“Solving the Enterprise Risk Management Puzzle: Secrets to Successful Implementation” and companion volume “Enterprise Risk Management Tools and Templates” have been selected as course texts for Laval University’s ERM course ASR-4004 Gestion intégrée des risques en entreprise.
According to the text, controls are used to assess whether the organization’s actions are the ones expected; to check that the organization’s processes are functioning as intended. Originally connected with detecting errors and fraud, they are now related to organization’s goals, financial reporting and compliance.
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In my last post on Lean Manufacturing, I said that there was a broader agenda at stake — namely, the survival of firms in the era of the decline of western manufacturing. Consultant Bill Chambless expresses a similar thought in his book Quantum Profits. He posits that the mastering of short-run customized production is the key to economic recovery.
Should risk managers delve into Lean Manufacturing, or similar methods, at all? One of the key themes in this blog is the necessity for risk managers to expand their view and gain a seat at the planning table. It is only natural, after implementing risk assessment methods, to feel that one might add value by seeking better productivity.
There is a broader agenda here. The very survival of manufacturing and service industries is continually challenged, and the opportunities for gains are immense, both in administrative and industrial processes.
Planning and Innovation – Small-Medium Sized Enterprise
I am Planning and Innovation Lead for a small-medium sized enterprise in specialty metals manufacturing. Read the rest of this entry »
In the RIMS 2012 report “The Evolving Role of the Risk Professional”, recommendations included that risk managers view risk in a new way that “builds internal alliances, and enhances the strategic decision-making capability”; this in turn would require “specialized communication and technical skills”. According to a Deloitte study, however, risk professionals are still perceived as working in silos, using limited skill sets. This post examines the risk manager’s required competencies.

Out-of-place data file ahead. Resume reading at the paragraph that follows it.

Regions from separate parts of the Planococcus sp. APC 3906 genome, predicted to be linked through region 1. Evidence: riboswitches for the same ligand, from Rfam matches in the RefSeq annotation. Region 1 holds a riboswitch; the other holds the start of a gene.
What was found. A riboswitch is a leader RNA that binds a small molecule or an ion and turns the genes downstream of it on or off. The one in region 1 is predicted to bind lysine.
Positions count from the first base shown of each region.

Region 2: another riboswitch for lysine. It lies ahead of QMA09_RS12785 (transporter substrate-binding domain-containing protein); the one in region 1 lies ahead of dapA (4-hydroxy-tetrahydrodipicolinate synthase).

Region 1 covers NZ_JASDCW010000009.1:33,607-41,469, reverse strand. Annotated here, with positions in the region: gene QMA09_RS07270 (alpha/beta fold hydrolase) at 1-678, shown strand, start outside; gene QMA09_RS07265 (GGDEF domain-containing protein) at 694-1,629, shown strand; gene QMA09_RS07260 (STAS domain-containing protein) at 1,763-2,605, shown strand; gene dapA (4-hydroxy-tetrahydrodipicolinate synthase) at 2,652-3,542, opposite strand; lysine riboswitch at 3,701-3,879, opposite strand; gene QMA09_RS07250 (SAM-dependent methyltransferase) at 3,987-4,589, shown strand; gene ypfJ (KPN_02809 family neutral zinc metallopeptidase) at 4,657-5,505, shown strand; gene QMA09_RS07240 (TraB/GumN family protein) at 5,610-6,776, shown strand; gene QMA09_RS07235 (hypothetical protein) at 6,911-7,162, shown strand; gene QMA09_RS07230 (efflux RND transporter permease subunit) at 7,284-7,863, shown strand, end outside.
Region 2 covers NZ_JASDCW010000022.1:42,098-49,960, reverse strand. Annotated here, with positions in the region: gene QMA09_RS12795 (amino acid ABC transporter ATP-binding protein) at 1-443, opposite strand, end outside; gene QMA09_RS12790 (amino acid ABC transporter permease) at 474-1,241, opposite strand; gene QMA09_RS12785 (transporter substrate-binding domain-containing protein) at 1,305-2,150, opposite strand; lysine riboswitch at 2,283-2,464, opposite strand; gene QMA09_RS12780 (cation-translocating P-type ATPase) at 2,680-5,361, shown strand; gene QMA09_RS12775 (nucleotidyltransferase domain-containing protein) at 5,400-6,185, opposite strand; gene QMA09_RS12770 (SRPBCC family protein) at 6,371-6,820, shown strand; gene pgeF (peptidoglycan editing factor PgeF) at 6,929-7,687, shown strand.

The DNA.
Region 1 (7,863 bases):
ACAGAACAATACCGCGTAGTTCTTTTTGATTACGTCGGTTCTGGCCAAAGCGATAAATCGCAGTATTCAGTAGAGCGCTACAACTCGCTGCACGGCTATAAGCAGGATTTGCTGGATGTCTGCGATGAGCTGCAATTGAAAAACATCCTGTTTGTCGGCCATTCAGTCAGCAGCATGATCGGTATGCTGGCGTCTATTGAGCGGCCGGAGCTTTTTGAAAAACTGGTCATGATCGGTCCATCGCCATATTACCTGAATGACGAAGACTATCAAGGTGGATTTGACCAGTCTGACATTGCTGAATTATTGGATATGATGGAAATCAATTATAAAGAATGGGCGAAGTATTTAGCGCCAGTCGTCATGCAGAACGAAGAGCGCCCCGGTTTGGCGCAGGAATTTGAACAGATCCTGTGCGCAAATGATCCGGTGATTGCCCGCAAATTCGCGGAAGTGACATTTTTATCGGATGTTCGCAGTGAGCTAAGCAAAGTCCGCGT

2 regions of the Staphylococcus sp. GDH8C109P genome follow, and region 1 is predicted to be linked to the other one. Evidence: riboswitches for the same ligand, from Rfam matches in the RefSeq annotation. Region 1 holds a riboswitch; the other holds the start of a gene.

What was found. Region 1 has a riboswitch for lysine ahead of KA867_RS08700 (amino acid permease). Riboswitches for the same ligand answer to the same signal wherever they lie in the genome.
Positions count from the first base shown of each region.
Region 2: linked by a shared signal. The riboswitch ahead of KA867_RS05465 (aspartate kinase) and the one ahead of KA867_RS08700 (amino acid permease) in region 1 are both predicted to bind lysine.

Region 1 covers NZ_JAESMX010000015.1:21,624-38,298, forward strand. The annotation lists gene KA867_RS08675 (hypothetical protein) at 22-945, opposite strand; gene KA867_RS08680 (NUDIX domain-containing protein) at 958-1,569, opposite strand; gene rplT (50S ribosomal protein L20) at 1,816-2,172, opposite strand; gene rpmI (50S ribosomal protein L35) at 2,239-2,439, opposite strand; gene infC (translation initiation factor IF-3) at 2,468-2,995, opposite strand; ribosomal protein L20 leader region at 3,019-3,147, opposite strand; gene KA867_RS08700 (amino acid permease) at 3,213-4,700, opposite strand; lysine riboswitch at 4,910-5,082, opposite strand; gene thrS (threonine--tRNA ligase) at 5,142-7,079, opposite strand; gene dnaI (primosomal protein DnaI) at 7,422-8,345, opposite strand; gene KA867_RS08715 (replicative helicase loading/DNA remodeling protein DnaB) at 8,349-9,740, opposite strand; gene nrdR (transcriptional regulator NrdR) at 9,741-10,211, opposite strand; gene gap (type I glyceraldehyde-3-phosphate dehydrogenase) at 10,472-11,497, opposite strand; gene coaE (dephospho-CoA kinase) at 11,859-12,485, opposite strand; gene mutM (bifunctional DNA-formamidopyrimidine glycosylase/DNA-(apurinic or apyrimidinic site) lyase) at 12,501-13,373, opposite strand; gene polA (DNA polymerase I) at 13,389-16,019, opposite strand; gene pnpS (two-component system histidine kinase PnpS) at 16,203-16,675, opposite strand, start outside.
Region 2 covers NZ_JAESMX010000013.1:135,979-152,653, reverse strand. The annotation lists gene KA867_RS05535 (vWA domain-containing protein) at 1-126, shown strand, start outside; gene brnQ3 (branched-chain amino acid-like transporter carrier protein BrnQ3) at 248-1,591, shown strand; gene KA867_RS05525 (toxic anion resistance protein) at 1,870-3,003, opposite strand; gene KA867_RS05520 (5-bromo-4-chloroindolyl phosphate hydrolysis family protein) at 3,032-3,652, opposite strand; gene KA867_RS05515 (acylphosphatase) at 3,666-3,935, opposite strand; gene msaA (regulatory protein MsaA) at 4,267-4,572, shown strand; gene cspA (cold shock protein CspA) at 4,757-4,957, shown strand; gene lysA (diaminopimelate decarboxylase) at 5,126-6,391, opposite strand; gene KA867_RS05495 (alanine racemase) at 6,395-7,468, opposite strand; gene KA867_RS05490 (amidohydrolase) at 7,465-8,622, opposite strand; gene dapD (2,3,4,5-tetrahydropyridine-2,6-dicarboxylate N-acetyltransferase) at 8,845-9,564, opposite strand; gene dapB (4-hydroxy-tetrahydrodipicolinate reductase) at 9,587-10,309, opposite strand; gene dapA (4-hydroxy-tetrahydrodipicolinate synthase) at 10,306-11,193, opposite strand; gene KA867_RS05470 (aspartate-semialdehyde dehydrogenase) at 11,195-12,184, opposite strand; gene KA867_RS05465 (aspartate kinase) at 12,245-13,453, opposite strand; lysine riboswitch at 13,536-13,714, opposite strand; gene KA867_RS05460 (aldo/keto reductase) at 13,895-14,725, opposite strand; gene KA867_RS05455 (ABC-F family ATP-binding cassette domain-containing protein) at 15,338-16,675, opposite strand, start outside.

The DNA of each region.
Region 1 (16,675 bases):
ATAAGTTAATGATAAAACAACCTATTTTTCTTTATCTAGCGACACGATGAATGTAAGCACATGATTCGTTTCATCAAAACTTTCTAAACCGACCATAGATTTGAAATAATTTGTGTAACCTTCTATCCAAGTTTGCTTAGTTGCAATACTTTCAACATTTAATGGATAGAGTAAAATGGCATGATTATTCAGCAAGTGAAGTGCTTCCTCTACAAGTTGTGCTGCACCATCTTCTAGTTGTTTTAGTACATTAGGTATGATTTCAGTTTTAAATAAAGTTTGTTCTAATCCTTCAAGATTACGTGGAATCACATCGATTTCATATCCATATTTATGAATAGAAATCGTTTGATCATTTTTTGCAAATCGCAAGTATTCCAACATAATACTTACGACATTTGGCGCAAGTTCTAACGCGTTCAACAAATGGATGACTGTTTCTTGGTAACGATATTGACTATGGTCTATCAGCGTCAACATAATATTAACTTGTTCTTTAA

The Definition of Risk
The definitions of risk given in the standards (e.g., ISO, COSO, AS/NZ) give the basis of my argument. They connect risk with organizational goals and objectives. These definitions imply the expansion of risk management beyond the conventional scope of corporate finance/audit and commercial insurance. New aspects of the risk management function — 6 specific roles — are discussed next. Read the rest of this entry »
How to Identify Strategic Risk
First, the basic process: As discussed in previous posts, strategic risk assessment should be a review of goals, objectives and corporate values, as expressed in a plan. Risk assessment benefits from a multi-disciplinary round table reviewing the schedule of intended action. The risk lens brings to light the things that may prevent the successful execution of the plan.
Tracing through all stages of the plan, ask the question: What could hinder or prevent the accomplishment of this particular objective?; or, What could compromise the safeguarding of this professional value? In the broadest analysis, it is a matter of identifying phenomena that call into question the strategic direction, approach to a project, or feasibility of a program. The mitigation of such risk involves action on the same scale: to shift the planned direction; to build up one aspect of the business; to attenuate another.
But there is always some unique twist in a risk assessment… Read the rest of this entry »
Risk managers should contribute to long range planning and analysis. They can cause planners and modellers to recast their assumptions. In a recent workshop, participants and I were discussing risk assessment of the firm’s strategic plan, and considered wider systemic risk and emerging risk, that could undermine the organization.
On the issue of strategic risk, I first draw the reader’s attention to my 6-part series in which I discussed high quality risk assessment and future scenarios; strategic identity; stakeholders; and environmental scan. The essential point in that series is that risk assessment should be part of a complete research and planning process, including methods to deal with “black swan” risks and high uncertainty.
In this post, I want to elaborate on the idea of risk managers questioning assumptions that typically go unchallenged.
The Economist’s risk management study in 2010 found that there is a continuing perception of risk management as: “…support function staffed with narrowly focused specialists, such as business continuity planners, insurance buyers, or health and safety officers…” (Fall guys – risk management in the front line). Then Forbes/Deloitte reported in 2012 that a significant sector of corporate employees are “unaware of what they need to do concerning risk”. (Aftershock: adjusting to the new world of risk management).
Back December 2006 I published an article with Risk Management Magazine. It is relevant to the question of broadening the risk manager’s role to bring risk assessment to strategic planning and policy. I wouldn’t change a word of it today.